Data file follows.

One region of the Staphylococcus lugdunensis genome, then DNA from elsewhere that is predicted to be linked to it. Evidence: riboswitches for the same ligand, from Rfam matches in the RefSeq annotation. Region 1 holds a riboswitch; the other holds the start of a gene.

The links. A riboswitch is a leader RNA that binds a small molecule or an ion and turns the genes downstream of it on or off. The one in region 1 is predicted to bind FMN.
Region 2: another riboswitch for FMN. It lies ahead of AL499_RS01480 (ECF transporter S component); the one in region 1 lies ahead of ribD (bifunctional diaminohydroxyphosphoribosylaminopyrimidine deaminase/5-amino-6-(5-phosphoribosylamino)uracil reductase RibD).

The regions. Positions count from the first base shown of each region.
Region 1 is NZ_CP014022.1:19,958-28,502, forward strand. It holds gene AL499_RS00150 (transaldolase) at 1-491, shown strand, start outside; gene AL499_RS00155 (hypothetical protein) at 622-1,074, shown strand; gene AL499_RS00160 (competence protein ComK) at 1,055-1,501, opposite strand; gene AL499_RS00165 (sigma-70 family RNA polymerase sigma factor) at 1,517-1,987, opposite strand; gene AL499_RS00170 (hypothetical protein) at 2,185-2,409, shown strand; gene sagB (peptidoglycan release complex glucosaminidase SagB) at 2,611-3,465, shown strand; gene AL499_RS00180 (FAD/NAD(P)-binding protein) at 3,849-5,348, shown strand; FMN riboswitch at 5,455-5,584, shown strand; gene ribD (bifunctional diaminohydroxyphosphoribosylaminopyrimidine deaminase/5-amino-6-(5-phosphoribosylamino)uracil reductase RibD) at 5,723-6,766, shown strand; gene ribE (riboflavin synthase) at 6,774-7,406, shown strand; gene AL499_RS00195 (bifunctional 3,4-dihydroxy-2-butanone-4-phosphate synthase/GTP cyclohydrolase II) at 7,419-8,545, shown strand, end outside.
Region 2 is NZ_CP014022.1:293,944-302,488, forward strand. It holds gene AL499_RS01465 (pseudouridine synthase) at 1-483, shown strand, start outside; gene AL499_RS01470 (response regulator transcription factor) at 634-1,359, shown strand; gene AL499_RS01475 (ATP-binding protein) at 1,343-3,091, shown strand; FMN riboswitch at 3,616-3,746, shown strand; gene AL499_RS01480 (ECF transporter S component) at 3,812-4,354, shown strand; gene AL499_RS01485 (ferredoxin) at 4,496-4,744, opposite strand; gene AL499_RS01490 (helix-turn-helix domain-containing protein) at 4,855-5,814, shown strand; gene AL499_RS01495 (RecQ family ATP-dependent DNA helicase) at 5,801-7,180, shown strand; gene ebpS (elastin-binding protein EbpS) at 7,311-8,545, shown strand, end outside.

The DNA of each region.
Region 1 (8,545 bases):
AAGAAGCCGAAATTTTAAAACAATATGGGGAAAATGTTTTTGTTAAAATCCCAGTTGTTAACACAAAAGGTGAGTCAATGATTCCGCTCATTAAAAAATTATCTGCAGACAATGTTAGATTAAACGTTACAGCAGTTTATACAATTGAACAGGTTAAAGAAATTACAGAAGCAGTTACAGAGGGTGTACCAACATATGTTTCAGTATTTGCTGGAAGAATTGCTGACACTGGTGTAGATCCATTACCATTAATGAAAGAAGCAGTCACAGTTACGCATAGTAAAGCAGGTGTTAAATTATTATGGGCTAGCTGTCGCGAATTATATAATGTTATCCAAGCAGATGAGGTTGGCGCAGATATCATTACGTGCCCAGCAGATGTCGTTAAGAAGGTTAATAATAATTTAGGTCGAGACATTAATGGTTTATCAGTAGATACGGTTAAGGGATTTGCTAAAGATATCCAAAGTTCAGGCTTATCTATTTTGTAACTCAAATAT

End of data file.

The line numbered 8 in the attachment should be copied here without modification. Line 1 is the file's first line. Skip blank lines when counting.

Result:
Region 1 (8,545 bases):